I don’t know if anyone is actually shipping things like this, but it is possible to do this on Windows by building the application as a DLL and then using a tiny .NET assembly that queries the current architecture and then loads and P/Invokes the correct version of the DLL. I saw a proof-of-concept for this a very long time ago, but I don’t think there’s tooling for it.

            I’m not really convinced by how Apple does fat binaries. It might be a space saving if the linker could dediplicate data segments, but (last I checked) ld64 didn’t and so you really end up with two binaries within a single file. The NeXT approach was a lot more elegant. Files specific to each OS / Architecture (NeXT supported application bundles that ran on OpenStep for Windows or OpenStep for Solaris as well as OPENSTEP) was in a separate directory within the bundle, along with directories for common files. You could put these on a file server and have apps and frameworks that worked on every client that mounted the share, or you could install them locally and trivially strip out the versions that you didn’t need by just deleting their directories.

            The ditto tool on macOS was inherited from NeXT and supported thinning fat bundles and was extended to support thinning fat binaries when Apple started shipping them. That’s a bit awkward for intrusion detection things because it requires modifying the binary and so tooling needs to understand to check signatures within the binary, whereas the NeXT approach just deleted files.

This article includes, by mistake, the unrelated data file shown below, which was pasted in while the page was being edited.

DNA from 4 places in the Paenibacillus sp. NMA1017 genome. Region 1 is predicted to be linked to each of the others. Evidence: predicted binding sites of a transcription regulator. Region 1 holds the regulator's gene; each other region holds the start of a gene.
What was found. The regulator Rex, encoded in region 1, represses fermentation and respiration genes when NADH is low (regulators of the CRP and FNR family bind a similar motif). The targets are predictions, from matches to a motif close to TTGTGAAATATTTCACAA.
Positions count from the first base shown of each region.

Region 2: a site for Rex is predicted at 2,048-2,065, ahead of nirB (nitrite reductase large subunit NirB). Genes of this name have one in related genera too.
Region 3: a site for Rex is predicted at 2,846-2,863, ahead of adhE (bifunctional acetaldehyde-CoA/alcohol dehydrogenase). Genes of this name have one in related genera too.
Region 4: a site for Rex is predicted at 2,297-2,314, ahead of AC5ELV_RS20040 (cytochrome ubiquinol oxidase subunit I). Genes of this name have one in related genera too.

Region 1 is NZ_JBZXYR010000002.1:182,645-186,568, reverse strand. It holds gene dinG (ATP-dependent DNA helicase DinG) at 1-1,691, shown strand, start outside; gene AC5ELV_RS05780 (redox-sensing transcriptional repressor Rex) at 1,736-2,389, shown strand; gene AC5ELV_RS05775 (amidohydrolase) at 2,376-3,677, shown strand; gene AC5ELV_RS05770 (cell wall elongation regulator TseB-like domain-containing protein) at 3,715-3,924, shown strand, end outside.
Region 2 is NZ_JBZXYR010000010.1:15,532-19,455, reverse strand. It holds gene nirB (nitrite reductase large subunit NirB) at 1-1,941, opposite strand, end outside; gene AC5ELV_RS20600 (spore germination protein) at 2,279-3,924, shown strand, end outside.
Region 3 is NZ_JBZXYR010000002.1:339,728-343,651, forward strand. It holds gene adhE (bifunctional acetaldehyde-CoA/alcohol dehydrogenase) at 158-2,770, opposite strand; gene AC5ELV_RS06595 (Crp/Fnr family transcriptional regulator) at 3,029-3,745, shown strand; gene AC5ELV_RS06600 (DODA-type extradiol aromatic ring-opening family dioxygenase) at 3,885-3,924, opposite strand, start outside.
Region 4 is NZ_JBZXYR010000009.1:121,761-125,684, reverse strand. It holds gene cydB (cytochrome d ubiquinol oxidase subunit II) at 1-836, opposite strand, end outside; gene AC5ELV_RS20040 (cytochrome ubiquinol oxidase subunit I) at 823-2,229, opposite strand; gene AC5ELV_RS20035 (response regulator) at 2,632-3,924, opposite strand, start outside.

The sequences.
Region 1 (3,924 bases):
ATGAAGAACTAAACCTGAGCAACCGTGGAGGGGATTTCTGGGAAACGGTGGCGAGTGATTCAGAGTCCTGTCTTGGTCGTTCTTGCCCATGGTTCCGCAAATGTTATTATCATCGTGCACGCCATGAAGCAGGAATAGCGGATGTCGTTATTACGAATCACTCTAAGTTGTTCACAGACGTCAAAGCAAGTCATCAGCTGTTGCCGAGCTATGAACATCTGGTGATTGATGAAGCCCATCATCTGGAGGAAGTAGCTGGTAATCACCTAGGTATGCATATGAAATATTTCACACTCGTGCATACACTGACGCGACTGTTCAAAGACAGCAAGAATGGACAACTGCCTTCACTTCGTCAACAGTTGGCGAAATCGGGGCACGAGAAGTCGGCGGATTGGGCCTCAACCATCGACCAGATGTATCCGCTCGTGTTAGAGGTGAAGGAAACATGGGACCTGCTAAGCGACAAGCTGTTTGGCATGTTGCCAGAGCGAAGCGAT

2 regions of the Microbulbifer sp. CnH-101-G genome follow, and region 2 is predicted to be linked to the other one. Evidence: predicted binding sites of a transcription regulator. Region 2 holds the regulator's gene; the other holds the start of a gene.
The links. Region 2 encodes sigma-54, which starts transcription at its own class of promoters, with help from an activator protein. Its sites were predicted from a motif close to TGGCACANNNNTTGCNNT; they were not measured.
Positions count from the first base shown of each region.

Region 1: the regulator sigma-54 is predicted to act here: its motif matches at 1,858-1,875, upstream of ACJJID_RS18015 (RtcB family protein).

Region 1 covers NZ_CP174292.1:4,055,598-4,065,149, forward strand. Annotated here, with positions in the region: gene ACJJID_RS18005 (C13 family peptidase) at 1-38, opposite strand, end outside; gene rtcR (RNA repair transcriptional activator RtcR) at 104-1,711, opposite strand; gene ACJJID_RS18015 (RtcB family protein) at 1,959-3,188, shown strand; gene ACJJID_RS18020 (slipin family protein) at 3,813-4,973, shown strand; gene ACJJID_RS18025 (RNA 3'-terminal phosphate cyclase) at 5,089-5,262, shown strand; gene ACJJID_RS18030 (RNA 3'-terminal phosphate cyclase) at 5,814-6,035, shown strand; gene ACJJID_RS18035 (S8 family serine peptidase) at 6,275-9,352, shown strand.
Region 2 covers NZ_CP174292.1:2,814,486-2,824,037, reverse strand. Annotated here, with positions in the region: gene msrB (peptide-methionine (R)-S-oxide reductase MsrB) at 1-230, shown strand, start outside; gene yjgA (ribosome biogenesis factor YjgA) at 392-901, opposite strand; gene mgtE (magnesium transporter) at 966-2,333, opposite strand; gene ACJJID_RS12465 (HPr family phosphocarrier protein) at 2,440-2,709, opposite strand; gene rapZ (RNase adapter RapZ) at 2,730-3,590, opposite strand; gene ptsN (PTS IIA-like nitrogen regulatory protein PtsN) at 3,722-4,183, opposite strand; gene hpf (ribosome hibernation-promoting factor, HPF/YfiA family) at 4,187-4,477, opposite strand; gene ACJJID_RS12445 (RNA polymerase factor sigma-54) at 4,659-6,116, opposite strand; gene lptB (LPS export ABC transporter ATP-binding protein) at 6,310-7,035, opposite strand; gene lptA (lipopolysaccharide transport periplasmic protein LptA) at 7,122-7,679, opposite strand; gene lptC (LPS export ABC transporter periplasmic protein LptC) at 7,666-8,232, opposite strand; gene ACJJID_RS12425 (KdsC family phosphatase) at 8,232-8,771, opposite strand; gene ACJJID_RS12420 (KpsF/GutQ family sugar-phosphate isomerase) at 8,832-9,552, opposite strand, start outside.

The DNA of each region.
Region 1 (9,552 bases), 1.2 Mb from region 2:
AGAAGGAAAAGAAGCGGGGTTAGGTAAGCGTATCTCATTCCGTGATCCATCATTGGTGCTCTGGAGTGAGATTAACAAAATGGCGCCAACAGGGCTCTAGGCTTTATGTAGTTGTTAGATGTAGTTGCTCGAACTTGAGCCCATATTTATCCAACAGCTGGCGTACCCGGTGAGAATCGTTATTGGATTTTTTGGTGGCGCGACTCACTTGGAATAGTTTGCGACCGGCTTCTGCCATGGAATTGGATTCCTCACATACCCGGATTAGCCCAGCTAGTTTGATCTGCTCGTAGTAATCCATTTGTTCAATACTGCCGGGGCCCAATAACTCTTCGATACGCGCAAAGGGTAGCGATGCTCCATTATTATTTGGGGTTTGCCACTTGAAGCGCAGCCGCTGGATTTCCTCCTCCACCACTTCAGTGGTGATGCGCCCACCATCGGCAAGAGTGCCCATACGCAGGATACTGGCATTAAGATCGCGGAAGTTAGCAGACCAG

Now that no one runs applications from a file share, the main benefit from fat binaries is during an upgrade. When you buy a new Mac, there’s a migration tool that will copy everything from the old machine to the new one, including applications. With a decent app store or repo infrastructure, such a tool would be able to just pull down the new versions. Honestly, I’d much rather that they just extended the metadata in application and library bundles to include a download location and hash of the versions for other architectures. Then you could go and grab them when you migrated to a different system but not waste bandwidth and disk space on versions that you don’t need.

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              Now that no one runs applications from a file share, the main benefit from fat binaries is during an upgrade. When you buy a new Mac, there’s a migration tool that will copy everything from the old machine to the new one, including applications. With a decent app store or repo infrastructure, such a tool would be able to just pull down the new versions. Honestly, I’d much rather that they just extended the metadata in application and library bundles to include a download location and hash of the versions for other architectures.

              Obviously this was way back before code signatures became very load bearing on OS X… during the Intel transition I used to have a script that would spin over an app bundle and use lipo to create “thin” binaries so I could have enough room on my little SSD for all the things I used. I also pruned unnecessary localization files.

              I forget what size that SSD was, but the difference was significant enough that learning lipo and scripting it out was worth my time.

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              I can definitely understand how confusing it would be to offer multiple architecture downloads. That being said I would strongly encourage you to at least provide a way to get to the ARM64 version if it’s trivial for you to build for it. That way seekers can run your app with the best performance on their machine.